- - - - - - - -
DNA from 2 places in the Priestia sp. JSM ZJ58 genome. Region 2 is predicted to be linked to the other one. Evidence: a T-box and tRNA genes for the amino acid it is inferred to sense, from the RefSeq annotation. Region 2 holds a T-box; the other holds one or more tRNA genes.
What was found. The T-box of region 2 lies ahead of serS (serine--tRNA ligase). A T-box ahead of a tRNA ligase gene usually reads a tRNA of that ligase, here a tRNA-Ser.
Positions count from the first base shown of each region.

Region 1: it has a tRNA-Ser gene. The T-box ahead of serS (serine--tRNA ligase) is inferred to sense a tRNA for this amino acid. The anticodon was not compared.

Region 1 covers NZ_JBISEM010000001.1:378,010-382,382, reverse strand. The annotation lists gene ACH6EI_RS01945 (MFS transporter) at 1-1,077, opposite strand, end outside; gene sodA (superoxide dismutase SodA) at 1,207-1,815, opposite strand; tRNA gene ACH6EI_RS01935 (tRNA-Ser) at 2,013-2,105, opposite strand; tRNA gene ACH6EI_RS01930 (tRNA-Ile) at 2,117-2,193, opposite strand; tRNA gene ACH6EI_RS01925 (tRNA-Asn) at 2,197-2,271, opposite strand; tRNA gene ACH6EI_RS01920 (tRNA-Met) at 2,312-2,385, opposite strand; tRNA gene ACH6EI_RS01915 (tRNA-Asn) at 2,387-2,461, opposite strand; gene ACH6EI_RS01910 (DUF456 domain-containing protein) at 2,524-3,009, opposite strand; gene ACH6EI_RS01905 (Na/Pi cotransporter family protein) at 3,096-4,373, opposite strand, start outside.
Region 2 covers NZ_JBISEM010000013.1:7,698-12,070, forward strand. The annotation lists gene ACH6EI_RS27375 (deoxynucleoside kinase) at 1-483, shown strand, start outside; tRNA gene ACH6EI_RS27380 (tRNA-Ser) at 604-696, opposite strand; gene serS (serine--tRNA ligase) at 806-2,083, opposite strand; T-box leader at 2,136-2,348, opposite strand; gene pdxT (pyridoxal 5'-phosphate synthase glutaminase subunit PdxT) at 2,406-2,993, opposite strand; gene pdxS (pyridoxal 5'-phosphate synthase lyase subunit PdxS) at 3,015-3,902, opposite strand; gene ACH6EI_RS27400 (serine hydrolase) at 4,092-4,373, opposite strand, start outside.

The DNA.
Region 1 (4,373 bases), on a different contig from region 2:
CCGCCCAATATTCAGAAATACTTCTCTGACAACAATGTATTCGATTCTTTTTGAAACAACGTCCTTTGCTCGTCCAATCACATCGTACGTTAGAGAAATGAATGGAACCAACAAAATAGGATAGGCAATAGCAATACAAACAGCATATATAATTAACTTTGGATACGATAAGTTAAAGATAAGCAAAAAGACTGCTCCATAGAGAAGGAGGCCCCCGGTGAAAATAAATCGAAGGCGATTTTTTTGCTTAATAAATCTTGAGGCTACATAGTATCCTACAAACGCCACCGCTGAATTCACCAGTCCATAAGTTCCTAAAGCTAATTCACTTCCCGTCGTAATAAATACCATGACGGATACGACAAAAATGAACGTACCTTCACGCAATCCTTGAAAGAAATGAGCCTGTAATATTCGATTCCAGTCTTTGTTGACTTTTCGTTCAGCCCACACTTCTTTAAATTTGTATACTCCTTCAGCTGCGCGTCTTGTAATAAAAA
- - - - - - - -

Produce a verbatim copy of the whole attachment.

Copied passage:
DNA from 2 places in the Priestia sp. JSM ZJ58 genome. Region 2 is predicted to be linked to the other one. Evidence: a T-box and tRNA genes for the amino acid it is inferred to sense, from the RefSeq annotation. Region 2 holds a T-box; the other holds one or more tRNA genes.
What was found. The T-box of region 2 lies ahead of serS (serine--tRNA ligase). A T-box ahead of a tRNA ligase gene usually reads a tRNA of that ligase, here a tRNA-Ser.
Positions count from the first base shown of each region.

Region 1: it has a tRNA-Ser gene. The T-box ahead of serS (serine--tRNA ligase) is inferred to sense a tRNA for this amino acid. The anticodon was not compared.

Region 1 covers NZ_JBISEM010000001.1:378,010-382,382, reverse strand. The annotation lists gene ACH6EI_RS01945 (MFS transporter) at 1-1,077, opposite strand, end outside; gene sodA (superoxide dismutase SodA) at 1,207-1,815, opposite strand; tRNA gene ACH6EI_RS01935 (tRNA-Ser) at 2,013-2,105, opposite strand; tRNA gene ACH6EI_RS01930 (tRNA-Ile) at 2,117-2,193, opposite strand; tRNA gene ACH6EI_RS01925 (tRNA-Asn) at 2,197-2,271, opposite strand; tRNA gene ACH6EI_RS01920 (tRNA-Met) at 2,312-2,385, opposite strand; tRNA gene ACH6EI_RS01915 (tRNA-Asn) at 2,387-2,461, opposite strand; gene ACH6EI_RS01910 (DUF456 domain-containing protein) at 2,524-3,009, opposite strand; gene ACH6EI_RS01905 (Na/Pi cotransporter family protein) at 3,096-4,373, opposite strand, start outside.
Region 2 covers NZ_JBISEM010000013.1:7,698-12,070, forward strand. The annotation lists gene ACH6EI_RS27375 (deoxynucleoside kinase) at 1-483, shown strand, start outside; tRNA gene ACH6EI_RS27380 (tRNA-Ser) at 604-696, opposite strand; gene serS (serine--tRNA ligase) at 806-2,083, opposite strand; T-box leader at 2,136-2,348, opposite strand; gene pdxT (pyridoxal 5'-phosphate synthase glutaminase subunit PdxT) at 2,406-2,993, opposite strand; gene pdxS (pyridoxal 5'-phosphate synthase lyase subunit PdxS) at 3,015-3,902, opposite strand; gene ACH6EI_RS27400 (serine hydrolase) at 4,092-4,373, opposite strand, start outside.

The DNA.
Region 1 (4,373 bases), on a different contig from region 2:
CCGCCCAATATTCAGAAATACTTCTCTGACAACAATGTATTCGATTCTTTTTGAAACAACGTCCTTTGCTCGTCCAATCACATCGTACGTTAGAGAAATGAATGGAACCAACAAAATAGGATAGGCAATAGCAATACAAACAGCATATATAATTAACTTTGGATACGATAAGTTAAAGATAAGCAAAAAGACTGCTCCATAGAGAAGGAGGCCCCCGGTGAAAATAAATCGAAGGCGATTTTTTTGCTTAATAAATCTTGAGGCTACATAGTATCCTACAAACGCCACCGCTGAATTCACCAGTCCATAAGTTCCTAAAGCTAATTCACTTCCCGTCGTAATAAATACCATGACGGATACGACAAAAATGAACGTACCTTCACGCAATCCTTGAAAGAAATGAGCCTGTAATATTCGATTCCAGTCTTTGTTGACTTTTCGTTCAGCCCACACTTCTTTAAATTTGTATACTCCTTCAGCTGCGCGTCTTGTAATAAAAA